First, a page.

Q: When you reached 1980, and Scary Monsters, how did you feel about Bowie's body of work?
A: I was stunned by his instinctive brilliance as a composer; his absolute self-assurance as a singer; and by the sheer eclectic range of his music during that decade. In retrospect, it's a phenomenal collection of work - how could one man have done so much, and with such intensity, in such a short period of time? It's almost impossible to believe, but he did it. By the end, though, I was left with this deep sense of compassion for Bowie, and the exhaustion he must have felt after everything he'd been through - which I think you can hear very clearly on Scary Monsters. He had literally given everything to his work, and his fans, for a decade, and it's incredible in retrospect that he was able to do that and stay sane. Actually, it's a miracle he was still alive.
So it's not at all surprising that he should choose to ease back and stop digging into the depths of his own psyche in the 80s. The problem then, as it is for all intensely creative artists, is how do you get back to that state of creativity without driving yourself crazy? Most people never find the answer, and so they end up parodying their best work - rock is full of people like that, who've been brilliant when they were young without really knowing what they were doing, and who then grind to a complete halt when the fire goes out. The amazing thing about Bowie is that he found a way of rekindling his fire, even if it took him more than a decade to do it.
Q: What are your favourite Bowie albums?
A: Hunky Dory is still irresistible, and I've always loved Young Americans and Station To Station. Diamond Dogs was one that crept up on me slowly - it was the Bowie record that I kept playing consistently even during the dark years of the 80s. And of course Low and 'Heroes' are major pieces of work too. Plus, from more recent times, I love the Buddha Of Suburbia album, and I was knocked out earlier this year to be sent a CD-R of the unreleased Toy album, which I think could have been a major hit if it had come out when it was supposed to.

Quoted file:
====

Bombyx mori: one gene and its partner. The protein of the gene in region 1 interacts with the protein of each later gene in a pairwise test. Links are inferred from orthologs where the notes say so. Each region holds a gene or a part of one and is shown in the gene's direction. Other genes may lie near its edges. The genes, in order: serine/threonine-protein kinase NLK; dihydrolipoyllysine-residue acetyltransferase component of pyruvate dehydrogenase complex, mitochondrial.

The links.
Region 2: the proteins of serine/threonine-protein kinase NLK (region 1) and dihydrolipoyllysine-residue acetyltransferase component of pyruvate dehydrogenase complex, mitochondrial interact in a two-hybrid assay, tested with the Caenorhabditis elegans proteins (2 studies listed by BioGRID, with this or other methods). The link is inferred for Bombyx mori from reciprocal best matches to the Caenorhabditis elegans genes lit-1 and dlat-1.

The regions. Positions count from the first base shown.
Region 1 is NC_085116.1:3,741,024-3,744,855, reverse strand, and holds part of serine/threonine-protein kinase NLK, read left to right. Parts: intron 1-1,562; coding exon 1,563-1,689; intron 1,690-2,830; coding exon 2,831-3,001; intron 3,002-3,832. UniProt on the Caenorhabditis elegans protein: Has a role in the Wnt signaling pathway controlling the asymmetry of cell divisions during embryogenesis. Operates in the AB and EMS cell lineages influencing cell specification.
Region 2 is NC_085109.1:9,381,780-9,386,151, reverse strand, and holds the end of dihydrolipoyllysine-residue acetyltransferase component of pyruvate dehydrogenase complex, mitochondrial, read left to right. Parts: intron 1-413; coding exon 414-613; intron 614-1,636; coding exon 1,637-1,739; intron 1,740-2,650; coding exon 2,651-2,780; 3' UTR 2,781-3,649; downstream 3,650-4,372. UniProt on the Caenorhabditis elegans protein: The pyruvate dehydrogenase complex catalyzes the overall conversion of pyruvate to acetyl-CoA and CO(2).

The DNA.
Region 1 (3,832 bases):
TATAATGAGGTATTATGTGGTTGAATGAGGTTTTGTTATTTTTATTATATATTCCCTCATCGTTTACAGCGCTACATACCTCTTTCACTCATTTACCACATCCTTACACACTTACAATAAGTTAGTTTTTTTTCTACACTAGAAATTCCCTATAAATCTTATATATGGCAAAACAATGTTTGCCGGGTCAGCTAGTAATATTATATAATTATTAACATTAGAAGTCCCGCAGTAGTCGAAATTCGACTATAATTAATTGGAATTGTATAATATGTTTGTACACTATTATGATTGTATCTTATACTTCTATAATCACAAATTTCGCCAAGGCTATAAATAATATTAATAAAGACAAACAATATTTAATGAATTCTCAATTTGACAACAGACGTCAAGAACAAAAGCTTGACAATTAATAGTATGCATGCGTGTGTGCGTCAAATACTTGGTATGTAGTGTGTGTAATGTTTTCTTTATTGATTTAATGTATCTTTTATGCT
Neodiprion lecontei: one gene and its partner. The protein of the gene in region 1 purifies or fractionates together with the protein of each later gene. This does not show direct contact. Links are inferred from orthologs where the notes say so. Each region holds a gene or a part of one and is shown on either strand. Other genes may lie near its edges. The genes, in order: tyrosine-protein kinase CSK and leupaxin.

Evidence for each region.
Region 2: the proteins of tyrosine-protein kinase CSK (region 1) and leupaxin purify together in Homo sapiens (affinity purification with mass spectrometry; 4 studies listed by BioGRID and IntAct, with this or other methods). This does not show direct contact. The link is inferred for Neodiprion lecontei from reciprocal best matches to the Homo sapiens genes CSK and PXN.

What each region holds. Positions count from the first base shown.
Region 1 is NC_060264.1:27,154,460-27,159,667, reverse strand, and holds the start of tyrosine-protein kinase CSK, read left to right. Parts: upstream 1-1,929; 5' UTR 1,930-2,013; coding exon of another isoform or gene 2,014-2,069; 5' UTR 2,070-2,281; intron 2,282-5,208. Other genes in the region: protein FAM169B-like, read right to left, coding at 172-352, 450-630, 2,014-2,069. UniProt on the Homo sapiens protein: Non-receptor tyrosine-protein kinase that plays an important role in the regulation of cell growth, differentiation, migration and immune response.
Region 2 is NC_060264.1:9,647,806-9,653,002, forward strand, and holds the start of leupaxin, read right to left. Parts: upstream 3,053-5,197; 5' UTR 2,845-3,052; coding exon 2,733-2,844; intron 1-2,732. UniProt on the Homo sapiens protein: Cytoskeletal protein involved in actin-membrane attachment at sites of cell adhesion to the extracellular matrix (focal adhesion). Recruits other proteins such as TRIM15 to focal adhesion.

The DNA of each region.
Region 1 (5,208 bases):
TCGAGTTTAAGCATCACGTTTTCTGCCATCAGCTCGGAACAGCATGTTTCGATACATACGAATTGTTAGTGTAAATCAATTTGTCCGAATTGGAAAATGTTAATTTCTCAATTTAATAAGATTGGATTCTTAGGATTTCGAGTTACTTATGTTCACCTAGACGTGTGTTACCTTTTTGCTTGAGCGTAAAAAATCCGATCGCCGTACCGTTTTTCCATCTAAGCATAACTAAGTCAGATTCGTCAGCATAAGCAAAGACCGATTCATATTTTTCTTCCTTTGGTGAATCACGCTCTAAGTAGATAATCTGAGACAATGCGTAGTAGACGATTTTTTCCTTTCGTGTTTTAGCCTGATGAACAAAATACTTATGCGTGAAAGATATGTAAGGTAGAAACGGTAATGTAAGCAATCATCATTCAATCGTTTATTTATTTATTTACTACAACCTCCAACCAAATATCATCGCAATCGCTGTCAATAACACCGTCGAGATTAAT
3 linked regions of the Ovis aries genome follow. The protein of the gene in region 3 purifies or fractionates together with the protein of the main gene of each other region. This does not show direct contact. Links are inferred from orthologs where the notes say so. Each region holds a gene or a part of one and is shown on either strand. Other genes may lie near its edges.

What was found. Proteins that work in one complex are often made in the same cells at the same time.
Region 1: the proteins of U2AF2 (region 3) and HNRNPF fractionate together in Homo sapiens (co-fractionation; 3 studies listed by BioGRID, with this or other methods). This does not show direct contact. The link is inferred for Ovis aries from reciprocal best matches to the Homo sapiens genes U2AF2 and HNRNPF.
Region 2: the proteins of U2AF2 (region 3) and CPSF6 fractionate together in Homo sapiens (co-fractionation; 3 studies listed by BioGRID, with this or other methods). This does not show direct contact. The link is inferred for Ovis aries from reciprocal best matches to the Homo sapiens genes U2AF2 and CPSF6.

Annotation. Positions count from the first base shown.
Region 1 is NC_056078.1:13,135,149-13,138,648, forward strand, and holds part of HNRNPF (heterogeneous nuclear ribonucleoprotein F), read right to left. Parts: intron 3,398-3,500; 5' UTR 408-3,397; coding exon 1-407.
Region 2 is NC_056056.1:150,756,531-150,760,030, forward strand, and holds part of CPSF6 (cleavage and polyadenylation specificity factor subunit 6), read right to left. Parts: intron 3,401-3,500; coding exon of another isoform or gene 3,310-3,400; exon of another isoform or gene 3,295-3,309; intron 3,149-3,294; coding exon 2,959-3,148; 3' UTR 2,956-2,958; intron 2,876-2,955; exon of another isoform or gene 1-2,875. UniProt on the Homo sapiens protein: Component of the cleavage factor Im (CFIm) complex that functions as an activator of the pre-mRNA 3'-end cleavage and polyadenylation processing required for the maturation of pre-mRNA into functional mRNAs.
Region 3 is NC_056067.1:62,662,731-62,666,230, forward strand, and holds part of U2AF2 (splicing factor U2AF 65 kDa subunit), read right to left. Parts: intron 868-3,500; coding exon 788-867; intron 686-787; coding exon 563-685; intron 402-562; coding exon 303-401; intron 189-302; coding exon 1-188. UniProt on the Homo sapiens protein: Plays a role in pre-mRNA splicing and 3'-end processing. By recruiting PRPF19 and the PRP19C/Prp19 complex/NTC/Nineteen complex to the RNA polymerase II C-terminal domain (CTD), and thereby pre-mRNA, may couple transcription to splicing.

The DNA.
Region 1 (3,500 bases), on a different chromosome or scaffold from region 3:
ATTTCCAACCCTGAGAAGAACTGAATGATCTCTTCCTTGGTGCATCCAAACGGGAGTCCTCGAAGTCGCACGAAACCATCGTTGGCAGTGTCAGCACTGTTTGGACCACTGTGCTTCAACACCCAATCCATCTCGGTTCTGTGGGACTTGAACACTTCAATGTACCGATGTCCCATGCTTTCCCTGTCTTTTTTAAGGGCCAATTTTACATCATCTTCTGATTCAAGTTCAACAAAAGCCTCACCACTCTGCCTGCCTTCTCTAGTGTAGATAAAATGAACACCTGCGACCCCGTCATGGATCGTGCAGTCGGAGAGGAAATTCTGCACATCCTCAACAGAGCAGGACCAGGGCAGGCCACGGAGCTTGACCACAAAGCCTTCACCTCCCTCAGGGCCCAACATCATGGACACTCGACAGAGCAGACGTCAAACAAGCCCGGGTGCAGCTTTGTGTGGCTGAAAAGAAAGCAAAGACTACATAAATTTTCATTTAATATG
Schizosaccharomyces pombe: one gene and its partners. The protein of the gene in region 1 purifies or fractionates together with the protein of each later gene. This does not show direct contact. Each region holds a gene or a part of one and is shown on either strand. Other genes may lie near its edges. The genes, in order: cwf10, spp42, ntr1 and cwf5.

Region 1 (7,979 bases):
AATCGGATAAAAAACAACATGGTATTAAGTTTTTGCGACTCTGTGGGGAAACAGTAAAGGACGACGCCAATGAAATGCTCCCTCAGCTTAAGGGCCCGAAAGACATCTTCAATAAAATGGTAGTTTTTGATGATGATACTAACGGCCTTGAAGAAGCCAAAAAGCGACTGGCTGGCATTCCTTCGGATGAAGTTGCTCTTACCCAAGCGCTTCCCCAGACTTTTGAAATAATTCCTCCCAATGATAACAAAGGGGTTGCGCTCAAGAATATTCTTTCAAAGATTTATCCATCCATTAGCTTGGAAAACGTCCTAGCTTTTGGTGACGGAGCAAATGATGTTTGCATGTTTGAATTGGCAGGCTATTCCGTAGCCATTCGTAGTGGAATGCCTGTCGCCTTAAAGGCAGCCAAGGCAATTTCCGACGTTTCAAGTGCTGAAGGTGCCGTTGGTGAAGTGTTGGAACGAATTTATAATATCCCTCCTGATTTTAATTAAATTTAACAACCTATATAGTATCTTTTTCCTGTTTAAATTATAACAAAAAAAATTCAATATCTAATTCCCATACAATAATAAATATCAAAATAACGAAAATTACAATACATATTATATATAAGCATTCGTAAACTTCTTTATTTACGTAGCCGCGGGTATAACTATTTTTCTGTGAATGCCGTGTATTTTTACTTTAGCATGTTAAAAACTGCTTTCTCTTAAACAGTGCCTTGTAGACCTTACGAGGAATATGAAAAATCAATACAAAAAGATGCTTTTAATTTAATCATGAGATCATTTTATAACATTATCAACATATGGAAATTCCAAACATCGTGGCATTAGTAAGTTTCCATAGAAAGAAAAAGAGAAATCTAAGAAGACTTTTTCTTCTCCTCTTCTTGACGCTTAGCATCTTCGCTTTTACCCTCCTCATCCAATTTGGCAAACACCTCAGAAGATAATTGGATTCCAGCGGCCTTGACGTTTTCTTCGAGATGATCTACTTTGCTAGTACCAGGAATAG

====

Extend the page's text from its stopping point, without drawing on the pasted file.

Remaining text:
Q: What do you think Bowie will make of your book?
A: Well, I'd like to think he would be pleased by it, because it spells out in enormous detail exactly how brilliant his work was between 1969 and 1980. I'd hope that he'd be interested to see the way in which I've tracked down so many of the influences on his songs - like finding a source for the title of 'Quicksand', for example, or uncovering the person I think is the real star of 'Queen Bitch' (and it's not Lou Reed!). But realistically, why would Bowie want to read a book about his past? He's already had to live through it once. It would be a bit cruel to make him go through it all again.
PS: In the aftermath of David Bowie's death, I was reliably informed that he had three copies of my book about him on the shelf in his New York office. But whether he ever opened them, I'll never know . . .